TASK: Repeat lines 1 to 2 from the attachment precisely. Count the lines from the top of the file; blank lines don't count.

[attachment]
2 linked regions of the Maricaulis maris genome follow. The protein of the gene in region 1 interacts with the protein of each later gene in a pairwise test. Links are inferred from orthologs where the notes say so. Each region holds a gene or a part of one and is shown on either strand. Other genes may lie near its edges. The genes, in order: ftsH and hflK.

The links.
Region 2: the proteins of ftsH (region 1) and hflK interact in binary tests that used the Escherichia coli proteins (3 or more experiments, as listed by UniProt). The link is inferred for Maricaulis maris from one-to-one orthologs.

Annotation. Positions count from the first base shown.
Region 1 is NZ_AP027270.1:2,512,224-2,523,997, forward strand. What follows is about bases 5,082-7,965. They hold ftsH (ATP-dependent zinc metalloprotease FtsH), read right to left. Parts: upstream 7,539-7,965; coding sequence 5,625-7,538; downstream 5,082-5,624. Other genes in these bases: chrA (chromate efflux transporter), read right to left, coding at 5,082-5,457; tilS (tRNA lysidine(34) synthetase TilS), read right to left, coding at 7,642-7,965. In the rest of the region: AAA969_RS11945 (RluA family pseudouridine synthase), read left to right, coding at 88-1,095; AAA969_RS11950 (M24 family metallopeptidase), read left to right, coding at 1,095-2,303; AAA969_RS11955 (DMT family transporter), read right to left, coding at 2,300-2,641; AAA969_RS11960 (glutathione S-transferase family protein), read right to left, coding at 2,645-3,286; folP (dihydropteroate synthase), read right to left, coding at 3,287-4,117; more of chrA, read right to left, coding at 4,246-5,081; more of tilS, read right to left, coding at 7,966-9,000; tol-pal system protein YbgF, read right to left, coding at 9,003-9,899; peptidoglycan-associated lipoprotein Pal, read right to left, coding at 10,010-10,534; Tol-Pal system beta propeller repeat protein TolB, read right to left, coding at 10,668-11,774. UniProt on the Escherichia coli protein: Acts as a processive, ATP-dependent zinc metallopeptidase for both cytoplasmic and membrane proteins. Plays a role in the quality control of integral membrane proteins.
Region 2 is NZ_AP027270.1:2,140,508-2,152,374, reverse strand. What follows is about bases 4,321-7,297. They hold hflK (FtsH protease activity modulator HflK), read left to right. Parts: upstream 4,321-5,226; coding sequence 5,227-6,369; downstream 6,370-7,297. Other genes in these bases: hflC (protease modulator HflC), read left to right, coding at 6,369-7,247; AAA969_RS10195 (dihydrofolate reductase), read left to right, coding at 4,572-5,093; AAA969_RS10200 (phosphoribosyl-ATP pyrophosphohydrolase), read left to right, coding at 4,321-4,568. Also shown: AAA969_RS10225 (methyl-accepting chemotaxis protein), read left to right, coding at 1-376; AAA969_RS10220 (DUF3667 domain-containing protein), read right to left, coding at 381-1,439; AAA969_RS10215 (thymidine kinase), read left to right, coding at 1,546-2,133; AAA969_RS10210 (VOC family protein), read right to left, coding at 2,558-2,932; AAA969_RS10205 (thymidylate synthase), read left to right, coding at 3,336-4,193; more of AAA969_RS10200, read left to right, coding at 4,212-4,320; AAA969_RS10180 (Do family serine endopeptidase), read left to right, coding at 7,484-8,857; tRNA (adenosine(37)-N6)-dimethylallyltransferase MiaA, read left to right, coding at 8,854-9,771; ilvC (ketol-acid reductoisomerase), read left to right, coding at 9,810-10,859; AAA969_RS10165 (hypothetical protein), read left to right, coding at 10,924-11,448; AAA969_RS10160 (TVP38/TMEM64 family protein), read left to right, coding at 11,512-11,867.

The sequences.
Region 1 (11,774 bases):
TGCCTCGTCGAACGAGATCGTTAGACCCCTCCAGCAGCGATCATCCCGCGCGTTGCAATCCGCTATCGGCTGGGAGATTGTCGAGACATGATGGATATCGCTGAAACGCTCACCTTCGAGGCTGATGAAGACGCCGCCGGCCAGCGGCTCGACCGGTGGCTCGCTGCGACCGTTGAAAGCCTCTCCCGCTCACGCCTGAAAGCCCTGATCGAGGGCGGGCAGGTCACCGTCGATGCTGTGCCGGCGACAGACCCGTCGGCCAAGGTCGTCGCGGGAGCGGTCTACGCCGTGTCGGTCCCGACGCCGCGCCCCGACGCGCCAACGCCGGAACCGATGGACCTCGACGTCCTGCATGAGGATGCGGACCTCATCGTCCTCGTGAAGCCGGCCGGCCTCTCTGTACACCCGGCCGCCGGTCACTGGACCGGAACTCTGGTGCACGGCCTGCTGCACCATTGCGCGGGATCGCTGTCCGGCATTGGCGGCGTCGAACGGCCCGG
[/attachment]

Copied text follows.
2 linked regions of the Maricaulis maris genome follow. The protein of the gene in region 1 interacts with the protein of each later gene in a pairwise test. Links are inferred from orthologs where the notes say so. Each region holds a gene or a part of one and is shown on either strand. Other genes may lie near its edges. The genes, in order: ftsH and hflK.

The links.